Open access peer-reviewed chapter

How Can Flaxseed be Utilized as Functional Food

Written By

Shama Kakkar, Runjhun Tandon and Nitin Tandon

Submitted: 21 August 2021 Reviewed: 30 August 2021 Published: 19 September 2021

DOI: 10.5772/intechopen.100201

From the Edited Volume

Vegetable Crops - Health Benefits and Cultivation

Edited by Ertan Yildirim and Melek Ekinci

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Although vegetables and fruits are unquestionably important components of food, incorporating herbs and spices into one’s diet has become a must to improve one’s health in today’s world. Due to rising popularity among health-conscious consumers, studies on functional foods such as herbs are a growing field in food science. Flaxseed (Linum Usitatissimum L.), which comes from the flax plant, an annual herb, is gaining interest as a functional food ingredient due to its high levels of alpha-linolenic acid (ALA), lignans, and fiber. Flaxseed consumption in the diet helps to prevent serious illnesses such as heart disease, cancer, diabetes, obesity, gastrointestinal, renal, and bone problems. Type II diabetes, in particular, is one of the great healthcare challenges of the twenty-first century, as it has engulfed children, adolescents, and young adults alike. While standard risk factors for type II diabetes are genetics, living style, and behavioral aspects, this article focuses on preventing or controlling the disease through dietary changes. To the best of our knowledge, review articles on the commercial use of flaxseed in the formulation of numerous food products with low glycemic index and their impact on diabetes are hardly available. The data from the previous 5 years is used to compile this report.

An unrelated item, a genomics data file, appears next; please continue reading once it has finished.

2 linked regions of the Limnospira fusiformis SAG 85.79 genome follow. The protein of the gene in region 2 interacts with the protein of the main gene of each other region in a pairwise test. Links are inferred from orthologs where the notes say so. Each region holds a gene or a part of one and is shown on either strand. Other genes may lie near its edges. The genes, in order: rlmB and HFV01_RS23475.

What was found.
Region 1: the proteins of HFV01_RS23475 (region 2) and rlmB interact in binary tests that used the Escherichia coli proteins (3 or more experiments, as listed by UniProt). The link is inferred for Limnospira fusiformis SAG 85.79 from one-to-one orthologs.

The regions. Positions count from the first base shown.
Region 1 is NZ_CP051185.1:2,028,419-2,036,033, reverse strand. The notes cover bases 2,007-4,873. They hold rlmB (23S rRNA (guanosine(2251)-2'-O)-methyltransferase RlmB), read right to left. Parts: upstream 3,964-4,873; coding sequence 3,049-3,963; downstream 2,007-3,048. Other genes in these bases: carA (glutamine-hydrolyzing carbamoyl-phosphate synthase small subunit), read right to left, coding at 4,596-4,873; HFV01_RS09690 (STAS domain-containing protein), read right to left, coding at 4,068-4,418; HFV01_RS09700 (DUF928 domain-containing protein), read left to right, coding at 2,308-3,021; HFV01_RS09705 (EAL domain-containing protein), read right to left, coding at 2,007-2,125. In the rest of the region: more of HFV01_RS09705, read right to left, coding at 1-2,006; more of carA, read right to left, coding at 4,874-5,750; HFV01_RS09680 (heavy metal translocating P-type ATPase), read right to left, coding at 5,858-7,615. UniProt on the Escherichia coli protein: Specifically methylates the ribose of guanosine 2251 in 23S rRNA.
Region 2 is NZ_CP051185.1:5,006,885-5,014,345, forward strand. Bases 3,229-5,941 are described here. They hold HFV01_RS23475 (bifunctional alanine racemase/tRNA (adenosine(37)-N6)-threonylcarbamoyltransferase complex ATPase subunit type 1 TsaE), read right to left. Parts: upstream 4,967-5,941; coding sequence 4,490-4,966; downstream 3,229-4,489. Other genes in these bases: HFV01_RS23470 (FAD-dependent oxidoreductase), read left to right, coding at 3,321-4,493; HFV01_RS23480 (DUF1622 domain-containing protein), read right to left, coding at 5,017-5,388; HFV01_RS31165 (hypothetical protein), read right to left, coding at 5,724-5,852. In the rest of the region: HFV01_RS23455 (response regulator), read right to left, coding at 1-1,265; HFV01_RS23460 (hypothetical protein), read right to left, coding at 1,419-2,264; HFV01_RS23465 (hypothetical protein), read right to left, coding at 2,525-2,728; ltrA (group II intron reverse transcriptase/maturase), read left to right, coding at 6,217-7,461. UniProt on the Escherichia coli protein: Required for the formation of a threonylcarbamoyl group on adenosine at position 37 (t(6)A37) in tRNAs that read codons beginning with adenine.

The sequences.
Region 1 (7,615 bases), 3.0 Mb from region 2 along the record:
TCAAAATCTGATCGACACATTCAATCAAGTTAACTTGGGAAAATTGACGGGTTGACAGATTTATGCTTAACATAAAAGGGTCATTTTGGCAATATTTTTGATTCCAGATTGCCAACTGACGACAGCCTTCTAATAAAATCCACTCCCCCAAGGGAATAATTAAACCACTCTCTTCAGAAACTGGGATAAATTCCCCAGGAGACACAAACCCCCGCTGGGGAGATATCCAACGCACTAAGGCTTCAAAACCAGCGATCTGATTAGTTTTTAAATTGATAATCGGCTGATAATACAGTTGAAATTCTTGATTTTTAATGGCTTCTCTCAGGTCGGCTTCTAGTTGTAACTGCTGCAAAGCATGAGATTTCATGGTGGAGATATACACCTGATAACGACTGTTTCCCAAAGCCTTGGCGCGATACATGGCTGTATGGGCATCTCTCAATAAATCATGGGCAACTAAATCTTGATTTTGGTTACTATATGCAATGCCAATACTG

• bioactive compounds
  • diabetes
  • flaxseeds
  • functional foods
  • human nutrition

1. Introduction